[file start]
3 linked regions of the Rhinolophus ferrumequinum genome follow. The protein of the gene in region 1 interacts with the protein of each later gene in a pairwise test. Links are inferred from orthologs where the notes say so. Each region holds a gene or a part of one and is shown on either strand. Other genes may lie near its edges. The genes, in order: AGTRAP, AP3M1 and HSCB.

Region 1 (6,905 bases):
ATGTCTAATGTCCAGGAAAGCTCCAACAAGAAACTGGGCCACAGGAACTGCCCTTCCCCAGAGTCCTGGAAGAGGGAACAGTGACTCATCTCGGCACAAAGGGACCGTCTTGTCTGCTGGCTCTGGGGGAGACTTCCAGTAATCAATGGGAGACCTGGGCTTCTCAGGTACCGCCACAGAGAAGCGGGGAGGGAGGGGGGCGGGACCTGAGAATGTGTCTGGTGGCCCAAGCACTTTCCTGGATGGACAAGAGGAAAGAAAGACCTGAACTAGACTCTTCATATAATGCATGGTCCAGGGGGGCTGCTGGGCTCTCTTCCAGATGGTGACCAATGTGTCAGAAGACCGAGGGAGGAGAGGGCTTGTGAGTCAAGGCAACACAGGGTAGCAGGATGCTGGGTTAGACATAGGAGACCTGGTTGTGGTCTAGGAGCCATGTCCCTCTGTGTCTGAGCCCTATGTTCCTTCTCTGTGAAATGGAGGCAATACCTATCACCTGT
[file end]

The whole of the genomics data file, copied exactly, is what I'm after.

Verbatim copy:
3 linked regions of the Rhinolophus ferrumequinum genome follow. The protein of the gene in region 1 interacts with the protein of each later gene in a pairwise test. Links are inferred from orthologs where the notes say so. Each region holds a gene or a part of one and is shown on either strand. Other genes may lie near its edges. The genes, in order: AGTRAP, AP3M1 and HSCB.

Region 1 (6,905 bases):
ATGTCTAATGTCCAGGAAAGCTCCAACAAGAAACTGGGCCACAGGAACTGCCCTTCCCCAGAGTCCTGGAAGAGGGAACAGTGACTCATCTCGGCACAAAGGGACCGTCTTGTCTGCTGGCTCTGGGGGAGACTTCCAGTAATCAATGGGAGACCTGGGCTTCTCAGGTACCGCCACAGAGAAGCGGGGAGGGAGGGGGGCGGGACCTGAGAATGTGTCTGGTGGCCCAAGCACTTTCCTGGATGGACAAGAGGAAAGAAAGACCTGAACTAGACTCTTCATATAATGCATGGTCCAGGGGGGCTGCTGGGCTCTCTTCCAGATGGTGACCAATGTGTCAGAAGACCGAGGGAGGAGAGGGCTTGTGAGTCAAGGCAACACAGGGTAGCAGGATGCTGGGTTAGACATAGGAGACCTGGTTGTGGTCTAGGAGCCATGTCCCTCTGTGTCTGAGCCCTATGTTCCTTCTCTGTGAAATGGAGGCAATACCTATCACCTGT